So, how do we turn the concept of sustainable development goals into something tangible? The first step is to identify some broad areas that we need to ‘get right’ if sustainability is to be achieved. The specific goals will fall within these areas. Safety; environmental protection; efficient operation; security, and resource conservation are, I believe, the areas on which we will need to focus.
 
Because it is so essential to the continued development and future growth of the world economy, IMO must continue to take the lead in supporting the shipping industry with the appropriate global standards and by helping to promote, through technical co-operation, the necessary national maritime transportation policy and institutional frameworks for a sustainable maritime transportation sector. To this end, I have defined eight key elements or ‘pillars’, the promotion of which will, I believe, help to achieve the sustainable maritime development goals. They are:
 
• safety culture and environmental stewardship;
• energy efficiency;
• new technology and innovation;
• maritime education and training;
• maritime security and counter-piracy measures;
• maritime traffic management;
• maritime infrastructure development; and
• implementation of global standards developed, adopted and maintained by IMO.
 
They are all components of our sustainable shipping and maritime transportation system. These are areas in which I would like to establish meaningful targets, so that, through the activities of IMO, we will attempt to achieve the sustainability of shipping.
 
Let me give you some indications and examples: in the field of Energy Efficiency, we should establish a monitoring mechanism for the implementation of EEDI and SEEMP; in the field of New Technology and Innovations, we should invent a forum of discussion and exchange of information on the latest developments; in the field of Maritime Education and Training, we should search for an effective mechanism for the provision of on-board training capacity.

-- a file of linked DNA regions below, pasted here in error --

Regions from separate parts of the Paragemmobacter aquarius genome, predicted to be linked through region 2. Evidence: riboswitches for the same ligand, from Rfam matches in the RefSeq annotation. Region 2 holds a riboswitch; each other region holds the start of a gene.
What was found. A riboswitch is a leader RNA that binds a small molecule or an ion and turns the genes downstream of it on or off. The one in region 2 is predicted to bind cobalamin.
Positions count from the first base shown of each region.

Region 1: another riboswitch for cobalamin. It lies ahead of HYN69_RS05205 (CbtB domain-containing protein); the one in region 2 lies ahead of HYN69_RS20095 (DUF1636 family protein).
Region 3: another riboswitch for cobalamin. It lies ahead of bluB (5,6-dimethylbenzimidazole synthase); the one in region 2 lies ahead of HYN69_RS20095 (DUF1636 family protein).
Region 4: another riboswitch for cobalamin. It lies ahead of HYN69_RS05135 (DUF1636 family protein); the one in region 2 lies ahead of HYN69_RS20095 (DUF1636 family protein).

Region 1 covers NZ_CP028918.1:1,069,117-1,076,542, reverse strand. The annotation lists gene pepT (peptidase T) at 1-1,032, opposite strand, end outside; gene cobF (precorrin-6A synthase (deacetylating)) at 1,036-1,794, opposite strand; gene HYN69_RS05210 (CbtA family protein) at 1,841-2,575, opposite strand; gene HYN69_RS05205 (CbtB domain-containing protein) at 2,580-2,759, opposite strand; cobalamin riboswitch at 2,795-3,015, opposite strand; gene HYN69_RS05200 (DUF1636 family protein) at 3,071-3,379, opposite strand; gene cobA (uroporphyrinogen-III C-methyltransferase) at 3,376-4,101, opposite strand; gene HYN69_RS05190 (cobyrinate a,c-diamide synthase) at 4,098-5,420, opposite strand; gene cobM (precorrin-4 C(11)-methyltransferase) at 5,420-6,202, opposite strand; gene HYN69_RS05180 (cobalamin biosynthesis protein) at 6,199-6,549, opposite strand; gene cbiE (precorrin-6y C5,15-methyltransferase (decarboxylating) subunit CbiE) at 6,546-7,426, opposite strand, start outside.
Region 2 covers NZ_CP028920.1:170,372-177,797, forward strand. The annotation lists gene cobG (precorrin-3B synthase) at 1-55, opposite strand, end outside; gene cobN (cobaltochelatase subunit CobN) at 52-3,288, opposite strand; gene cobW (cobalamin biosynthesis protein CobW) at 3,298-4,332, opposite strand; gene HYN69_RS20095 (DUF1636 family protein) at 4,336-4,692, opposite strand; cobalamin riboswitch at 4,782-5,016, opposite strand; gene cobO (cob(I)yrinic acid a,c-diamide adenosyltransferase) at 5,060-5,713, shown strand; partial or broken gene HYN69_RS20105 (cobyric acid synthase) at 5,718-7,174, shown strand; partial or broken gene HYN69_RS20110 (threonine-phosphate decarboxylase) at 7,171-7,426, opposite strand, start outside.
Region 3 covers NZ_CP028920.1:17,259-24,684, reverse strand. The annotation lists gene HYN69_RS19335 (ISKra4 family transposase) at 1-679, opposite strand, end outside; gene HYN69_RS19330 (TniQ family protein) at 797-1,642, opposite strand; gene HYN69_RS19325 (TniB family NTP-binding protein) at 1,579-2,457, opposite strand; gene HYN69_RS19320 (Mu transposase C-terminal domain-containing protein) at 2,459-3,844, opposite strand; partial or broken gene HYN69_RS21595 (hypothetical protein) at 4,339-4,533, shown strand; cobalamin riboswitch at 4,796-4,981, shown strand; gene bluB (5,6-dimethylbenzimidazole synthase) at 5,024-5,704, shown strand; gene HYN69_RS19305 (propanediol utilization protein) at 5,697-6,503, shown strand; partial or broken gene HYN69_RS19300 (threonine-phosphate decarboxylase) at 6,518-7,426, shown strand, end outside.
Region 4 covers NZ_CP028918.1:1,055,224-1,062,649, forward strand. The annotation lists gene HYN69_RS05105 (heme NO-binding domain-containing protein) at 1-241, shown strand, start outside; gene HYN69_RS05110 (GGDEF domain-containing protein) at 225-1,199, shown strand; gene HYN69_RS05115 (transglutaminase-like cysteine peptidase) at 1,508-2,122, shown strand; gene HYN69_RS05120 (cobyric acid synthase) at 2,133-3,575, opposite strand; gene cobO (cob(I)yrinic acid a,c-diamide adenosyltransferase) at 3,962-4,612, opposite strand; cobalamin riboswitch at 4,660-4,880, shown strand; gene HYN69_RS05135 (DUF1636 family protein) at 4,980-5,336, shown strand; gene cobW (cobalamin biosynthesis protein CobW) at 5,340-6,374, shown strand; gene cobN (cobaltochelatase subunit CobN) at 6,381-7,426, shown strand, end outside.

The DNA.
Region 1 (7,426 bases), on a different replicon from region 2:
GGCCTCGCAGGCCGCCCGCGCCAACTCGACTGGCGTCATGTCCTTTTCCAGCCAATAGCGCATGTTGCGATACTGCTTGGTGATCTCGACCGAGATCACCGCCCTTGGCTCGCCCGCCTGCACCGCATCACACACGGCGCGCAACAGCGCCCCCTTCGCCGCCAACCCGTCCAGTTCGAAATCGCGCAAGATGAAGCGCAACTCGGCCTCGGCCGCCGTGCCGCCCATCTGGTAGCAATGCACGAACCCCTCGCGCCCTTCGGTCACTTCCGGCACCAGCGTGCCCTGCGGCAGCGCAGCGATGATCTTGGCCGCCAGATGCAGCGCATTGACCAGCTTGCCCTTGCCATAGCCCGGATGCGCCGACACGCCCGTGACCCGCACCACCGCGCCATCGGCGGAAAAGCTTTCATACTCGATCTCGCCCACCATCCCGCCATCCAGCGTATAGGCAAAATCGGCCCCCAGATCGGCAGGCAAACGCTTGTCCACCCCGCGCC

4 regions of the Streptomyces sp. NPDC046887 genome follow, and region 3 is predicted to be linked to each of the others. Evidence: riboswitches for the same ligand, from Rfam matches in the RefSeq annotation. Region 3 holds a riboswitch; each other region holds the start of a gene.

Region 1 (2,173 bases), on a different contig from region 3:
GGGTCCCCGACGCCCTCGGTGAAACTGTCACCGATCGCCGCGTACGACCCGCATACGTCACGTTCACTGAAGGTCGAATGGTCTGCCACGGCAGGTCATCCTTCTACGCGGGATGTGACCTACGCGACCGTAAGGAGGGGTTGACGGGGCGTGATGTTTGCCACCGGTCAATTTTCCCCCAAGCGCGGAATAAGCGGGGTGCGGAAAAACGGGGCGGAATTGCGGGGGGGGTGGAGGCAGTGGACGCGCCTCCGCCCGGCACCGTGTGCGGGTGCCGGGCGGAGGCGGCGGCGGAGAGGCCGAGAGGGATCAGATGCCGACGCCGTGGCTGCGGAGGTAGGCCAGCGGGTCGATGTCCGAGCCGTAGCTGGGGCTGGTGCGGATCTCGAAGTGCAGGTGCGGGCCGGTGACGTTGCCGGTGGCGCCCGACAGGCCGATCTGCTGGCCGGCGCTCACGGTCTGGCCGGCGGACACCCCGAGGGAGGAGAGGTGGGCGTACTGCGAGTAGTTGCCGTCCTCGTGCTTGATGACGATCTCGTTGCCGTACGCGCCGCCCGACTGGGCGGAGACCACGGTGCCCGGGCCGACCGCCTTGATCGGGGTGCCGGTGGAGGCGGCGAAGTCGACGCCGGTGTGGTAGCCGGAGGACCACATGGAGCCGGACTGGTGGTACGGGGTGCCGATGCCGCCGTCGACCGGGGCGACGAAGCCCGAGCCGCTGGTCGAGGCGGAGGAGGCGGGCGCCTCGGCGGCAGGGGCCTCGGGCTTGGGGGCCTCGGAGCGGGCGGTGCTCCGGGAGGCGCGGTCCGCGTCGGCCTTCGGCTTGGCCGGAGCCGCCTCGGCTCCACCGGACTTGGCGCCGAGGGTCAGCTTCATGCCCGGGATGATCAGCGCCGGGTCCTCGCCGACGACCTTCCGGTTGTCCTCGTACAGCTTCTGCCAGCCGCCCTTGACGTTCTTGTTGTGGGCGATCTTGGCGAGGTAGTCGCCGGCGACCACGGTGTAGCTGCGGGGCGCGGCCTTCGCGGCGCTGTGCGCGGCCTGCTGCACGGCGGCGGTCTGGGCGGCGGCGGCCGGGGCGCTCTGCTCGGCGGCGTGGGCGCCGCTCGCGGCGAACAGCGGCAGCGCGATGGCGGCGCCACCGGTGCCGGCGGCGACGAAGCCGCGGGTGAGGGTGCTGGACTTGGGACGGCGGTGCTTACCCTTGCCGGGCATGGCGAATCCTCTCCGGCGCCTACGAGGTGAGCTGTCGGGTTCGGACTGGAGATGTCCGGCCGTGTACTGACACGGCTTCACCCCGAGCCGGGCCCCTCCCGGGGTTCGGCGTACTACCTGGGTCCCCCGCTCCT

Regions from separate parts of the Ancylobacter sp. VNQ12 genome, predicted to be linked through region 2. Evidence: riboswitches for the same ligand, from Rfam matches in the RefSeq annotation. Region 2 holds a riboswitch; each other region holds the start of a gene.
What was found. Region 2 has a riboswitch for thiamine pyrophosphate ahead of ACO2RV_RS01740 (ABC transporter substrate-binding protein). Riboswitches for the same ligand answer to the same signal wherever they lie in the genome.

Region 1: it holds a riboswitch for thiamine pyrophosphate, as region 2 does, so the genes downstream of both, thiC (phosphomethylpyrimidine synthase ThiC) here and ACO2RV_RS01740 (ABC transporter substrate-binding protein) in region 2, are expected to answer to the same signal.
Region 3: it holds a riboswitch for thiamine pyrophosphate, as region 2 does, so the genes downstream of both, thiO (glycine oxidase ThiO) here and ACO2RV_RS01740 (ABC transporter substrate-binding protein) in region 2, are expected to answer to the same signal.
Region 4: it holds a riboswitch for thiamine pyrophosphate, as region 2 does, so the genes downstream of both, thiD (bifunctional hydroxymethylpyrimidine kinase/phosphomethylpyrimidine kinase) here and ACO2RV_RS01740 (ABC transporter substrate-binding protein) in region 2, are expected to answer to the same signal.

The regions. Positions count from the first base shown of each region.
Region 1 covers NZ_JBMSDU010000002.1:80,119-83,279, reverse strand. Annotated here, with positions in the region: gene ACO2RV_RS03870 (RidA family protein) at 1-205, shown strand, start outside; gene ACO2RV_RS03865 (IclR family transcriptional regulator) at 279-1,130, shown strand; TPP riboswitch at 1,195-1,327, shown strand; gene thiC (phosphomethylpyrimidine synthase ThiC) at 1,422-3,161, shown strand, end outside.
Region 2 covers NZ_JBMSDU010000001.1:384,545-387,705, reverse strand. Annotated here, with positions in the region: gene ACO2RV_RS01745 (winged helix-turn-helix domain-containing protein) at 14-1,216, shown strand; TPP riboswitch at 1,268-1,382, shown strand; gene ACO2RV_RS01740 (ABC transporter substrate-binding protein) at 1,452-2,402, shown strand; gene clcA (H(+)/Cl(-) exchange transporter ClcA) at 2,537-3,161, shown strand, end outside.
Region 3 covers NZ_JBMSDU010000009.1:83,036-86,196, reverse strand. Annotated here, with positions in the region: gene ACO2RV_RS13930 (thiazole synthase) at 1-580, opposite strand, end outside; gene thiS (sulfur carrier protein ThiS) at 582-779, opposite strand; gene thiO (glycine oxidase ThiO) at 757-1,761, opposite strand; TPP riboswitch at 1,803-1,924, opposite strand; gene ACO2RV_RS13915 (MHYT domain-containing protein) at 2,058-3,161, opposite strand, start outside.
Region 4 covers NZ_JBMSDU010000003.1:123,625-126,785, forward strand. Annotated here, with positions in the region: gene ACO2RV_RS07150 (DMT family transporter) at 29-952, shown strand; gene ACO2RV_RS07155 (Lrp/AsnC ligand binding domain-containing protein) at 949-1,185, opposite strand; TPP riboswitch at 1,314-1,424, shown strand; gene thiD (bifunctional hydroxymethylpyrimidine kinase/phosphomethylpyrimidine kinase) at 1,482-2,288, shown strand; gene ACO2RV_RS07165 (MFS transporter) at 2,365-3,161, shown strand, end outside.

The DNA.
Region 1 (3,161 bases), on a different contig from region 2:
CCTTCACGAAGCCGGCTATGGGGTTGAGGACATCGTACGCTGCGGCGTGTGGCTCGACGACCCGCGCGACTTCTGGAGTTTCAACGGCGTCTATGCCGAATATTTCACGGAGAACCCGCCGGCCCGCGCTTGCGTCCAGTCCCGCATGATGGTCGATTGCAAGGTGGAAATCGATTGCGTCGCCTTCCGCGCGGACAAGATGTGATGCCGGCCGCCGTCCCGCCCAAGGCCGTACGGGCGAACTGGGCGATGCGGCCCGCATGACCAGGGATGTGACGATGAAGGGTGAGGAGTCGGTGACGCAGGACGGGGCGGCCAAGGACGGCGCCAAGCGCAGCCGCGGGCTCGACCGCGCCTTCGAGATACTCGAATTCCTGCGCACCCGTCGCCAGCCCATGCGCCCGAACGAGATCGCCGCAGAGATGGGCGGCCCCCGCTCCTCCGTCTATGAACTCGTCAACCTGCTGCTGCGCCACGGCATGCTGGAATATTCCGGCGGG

In the immediate future, there are many specific challenges that need to be overcome. Among these I would include:
 
• threats to maritime security;
• piracy and armed robbery;
• a shortage of competent seafarers;
• lack of or insufficient maritime infrastructure such as ports and terminals, intermodal connections, vessel traffic management systems, maritime zone monitoring and control mechanisms; and
• a lack of cohesive and connected maritime transportation policies.
 
All our responses to these challenges are corner stones of sustainability of the great international transportation system.
 
Throughout history, those who have succeeded have been those best able to treat their challenges as opportunities. I believe the challenges we face today offer the opportunity to develop new and innovative transportation systems.
 
Shipping is a competitive industry, driven in the short-term by commercial imperatives. Its central premise has traditionally been to design and operate safe yet cost-effective ships that can provide a satisfactory return on investment for their owners.
 
But, looking forward, we need to develop a transport system that satisfies wider needs. Shipping must evolve in such a way that it meets the essential needs of individuals, corporations, society and the environment.
 
Many of you, I am sure, will remember when, not too long ago, the search was for speed. A containership with a 20 knot service speed would be trumped by another with a 21 knot service speed, and so on. How things change. The price of fuel eventually brought this race to an abrupt halt, and now, operators are slow-steaming their ships.
 
Indeed, today, commercial, regulatory and environmental imperatives dictate that fuel efficiency is the new holy-grail for naval architects and marine engineers alike. The challenge is to mitigate the impact of rising fuel prices, meet impending international regulations and make sure that shipping improves even further on its already excellent record as the most environment-friendly mode of transportation. The key to this is science and engineering, technology and design.
 
We need to encourage the industry to promote innovation. Already, we are seeing numerous examples in which the regulatory framework established by IMO is prompting new levels of innovation and creativity within the shipping and marine equipment industries.  Propeller technology continues to move forward, for example.
 
On the machinery side, engineers are far more willing to consider alternatives to the conventional solutions; thus we see increasing use of diesel electric propulsion, electronic engine controls, waste-heat recovery and alternative fuels such as LNG. Software products will enable shipowners to administer their Shipboard Energy Efficiency Management Plans.
 
I quote these examples not because I think they necessarily hold the key to sustainable shipping in the future, but simply to illustrate the power of regulation to create a groundswell of imagination and innovation from which we all will benefit eventually. The industry is finding that a combination of operating efficiencies and highly visible corporate social responsibility can actually yield real commercial benefits.